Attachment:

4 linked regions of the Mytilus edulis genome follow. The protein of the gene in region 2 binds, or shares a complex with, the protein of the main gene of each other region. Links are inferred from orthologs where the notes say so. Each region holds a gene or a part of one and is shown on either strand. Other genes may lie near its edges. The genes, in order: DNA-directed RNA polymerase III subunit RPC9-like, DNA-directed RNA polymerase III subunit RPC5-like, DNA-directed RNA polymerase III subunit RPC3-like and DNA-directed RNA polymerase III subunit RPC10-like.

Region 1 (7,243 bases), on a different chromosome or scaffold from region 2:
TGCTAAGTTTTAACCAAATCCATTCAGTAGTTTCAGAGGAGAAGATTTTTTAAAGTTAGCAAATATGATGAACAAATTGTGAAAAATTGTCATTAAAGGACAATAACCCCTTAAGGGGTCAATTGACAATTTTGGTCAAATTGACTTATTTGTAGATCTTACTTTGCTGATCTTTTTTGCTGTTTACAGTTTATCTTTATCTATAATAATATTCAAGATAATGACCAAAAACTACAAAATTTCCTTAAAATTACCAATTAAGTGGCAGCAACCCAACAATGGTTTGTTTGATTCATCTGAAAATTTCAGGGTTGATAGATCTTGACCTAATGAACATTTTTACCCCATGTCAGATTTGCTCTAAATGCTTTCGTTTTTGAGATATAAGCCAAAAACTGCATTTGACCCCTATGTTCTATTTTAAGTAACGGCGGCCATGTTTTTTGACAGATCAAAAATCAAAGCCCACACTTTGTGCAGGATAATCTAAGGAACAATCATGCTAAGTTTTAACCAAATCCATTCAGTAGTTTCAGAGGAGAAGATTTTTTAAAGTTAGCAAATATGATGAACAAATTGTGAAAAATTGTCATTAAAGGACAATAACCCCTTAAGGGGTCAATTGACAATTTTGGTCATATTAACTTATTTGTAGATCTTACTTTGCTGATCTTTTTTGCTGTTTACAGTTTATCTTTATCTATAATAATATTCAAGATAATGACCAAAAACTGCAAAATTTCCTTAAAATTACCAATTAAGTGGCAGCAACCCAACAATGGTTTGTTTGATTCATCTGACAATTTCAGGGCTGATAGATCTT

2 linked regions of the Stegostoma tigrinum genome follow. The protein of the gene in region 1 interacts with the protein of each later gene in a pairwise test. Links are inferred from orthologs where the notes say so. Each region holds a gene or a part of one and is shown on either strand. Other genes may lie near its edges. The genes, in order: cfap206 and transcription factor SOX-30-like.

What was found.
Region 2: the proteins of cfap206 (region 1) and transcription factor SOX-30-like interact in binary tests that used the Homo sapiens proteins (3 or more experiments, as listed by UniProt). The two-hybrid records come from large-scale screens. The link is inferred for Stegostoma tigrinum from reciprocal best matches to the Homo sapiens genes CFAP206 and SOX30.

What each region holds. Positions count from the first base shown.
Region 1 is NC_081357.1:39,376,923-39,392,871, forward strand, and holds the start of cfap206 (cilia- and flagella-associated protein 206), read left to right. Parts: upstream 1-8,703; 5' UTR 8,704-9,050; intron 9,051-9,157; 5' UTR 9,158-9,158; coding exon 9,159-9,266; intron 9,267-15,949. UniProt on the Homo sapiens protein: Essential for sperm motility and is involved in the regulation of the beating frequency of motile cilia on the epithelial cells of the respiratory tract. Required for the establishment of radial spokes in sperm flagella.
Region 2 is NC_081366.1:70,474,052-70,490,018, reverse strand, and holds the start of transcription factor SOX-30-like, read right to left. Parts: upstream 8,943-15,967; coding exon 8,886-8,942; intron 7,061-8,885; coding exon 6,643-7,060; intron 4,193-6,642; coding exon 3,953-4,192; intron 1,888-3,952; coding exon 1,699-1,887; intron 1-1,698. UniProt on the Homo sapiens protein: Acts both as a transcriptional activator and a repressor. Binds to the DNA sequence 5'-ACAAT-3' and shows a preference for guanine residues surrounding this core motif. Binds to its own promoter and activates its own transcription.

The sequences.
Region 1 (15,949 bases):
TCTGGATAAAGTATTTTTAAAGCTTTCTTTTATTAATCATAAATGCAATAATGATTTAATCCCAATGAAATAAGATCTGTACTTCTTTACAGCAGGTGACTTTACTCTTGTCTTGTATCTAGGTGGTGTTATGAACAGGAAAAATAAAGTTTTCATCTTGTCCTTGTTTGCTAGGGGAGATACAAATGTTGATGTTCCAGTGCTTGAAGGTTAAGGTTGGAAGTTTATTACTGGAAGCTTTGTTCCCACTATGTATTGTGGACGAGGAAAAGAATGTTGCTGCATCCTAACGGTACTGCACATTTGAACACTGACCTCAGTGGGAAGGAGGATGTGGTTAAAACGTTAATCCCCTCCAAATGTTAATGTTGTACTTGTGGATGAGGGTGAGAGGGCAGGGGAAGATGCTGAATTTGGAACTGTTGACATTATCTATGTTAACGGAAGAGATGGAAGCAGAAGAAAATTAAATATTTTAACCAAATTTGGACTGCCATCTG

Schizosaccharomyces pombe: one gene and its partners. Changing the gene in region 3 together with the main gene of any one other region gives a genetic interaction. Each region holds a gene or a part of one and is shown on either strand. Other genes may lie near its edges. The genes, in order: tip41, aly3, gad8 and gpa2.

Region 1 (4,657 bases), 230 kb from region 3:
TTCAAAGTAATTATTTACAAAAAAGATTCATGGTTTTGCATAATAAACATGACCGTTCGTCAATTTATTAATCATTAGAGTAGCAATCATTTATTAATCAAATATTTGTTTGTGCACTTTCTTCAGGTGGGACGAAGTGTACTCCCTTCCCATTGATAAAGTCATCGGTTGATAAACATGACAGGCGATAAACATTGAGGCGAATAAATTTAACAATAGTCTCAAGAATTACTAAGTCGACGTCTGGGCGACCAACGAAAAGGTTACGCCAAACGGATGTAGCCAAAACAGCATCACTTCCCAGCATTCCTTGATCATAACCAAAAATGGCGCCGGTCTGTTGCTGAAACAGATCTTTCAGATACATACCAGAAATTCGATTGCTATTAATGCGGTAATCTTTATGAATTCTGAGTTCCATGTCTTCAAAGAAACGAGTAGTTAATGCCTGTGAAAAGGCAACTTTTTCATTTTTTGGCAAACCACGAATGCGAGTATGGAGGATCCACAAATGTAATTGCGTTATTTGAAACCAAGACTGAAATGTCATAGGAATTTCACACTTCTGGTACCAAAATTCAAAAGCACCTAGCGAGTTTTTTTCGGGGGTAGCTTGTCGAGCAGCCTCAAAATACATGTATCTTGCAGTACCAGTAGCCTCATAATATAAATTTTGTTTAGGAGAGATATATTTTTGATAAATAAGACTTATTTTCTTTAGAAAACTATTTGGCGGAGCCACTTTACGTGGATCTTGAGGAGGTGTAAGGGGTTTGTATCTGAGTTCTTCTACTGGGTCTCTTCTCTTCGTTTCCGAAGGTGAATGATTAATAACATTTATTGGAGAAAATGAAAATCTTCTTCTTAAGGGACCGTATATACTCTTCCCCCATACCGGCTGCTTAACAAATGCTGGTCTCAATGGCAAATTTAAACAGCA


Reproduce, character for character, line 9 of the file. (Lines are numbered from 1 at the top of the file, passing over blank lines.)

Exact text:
Region 2 is NC_081366.1:70,474,052-70,490,018, reverse strand, and holds the start of transcription factor SOX-30-like, read right to left. Parts: upstream 8,943-15,967; coding exon 8,886-8,942; intron 7,061-8,885; coding exon 6,643-7,060; intron 4,193-6,642; coding exon 3,953-4,192; intron 1,888-3,952; coding exon 1,699-1,887; intron 1-1,698. UniProt on the Homo sapiens protein: Acts both as a transcriptional activator and a repressor. Binds to the DNA sequence 5'-ACAAT-3' and shows a preference for guanine residues surrounding this core motif. Binds to its own promoter and activates its own transcription.